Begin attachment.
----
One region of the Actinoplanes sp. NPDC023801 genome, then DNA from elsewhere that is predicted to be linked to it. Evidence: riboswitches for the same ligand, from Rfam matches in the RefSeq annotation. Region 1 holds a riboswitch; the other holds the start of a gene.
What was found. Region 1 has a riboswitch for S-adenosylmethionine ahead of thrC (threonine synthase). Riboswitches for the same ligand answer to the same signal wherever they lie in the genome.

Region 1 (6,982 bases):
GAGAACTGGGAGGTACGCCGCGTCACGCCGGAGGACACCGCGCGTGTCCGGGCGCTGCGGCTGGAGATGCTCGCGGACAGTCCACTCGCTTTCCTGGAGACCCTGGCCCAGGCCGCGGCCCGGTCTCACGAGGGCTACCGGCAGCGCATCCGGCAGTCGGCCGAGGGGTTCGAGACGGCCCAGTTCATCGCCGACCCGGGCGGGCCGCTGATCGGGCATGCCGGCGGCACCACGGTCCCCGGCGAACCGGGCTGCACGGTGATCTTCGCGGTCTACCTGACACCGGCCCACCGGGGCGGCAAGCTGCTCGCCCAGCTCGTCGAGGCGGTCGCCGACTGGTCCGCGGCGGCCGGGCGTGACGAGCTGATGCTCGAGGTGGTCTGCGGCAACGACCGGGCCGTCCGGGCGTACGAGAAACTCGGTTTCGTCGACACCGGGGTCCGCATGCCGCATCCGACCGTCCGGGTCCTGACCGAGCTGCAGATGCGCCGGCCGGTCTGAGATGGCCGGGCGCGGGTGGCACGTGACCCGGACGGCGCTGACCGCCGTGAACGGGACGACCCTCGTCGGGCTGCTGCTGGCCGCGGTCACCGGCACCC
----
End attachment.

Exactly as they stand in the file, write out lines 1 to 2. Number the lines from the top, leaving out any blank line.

One region of the Actinoplanes sp. NPDC023801 genome, then DNA from elsewhere that is predicted to be linked to it. Evidence: riboswitches for the same ligand, from Rfam matches in the RefSeq annotation. Region 1 holds a riboswitch; the other holds the start of a gene.
What was found. Region 1 has a riboswitch for S-adenosylmethionine ahead of thrC (threonine synthase). Riboswitches for the same ligand answer to the same signal wherever they lie in the genome.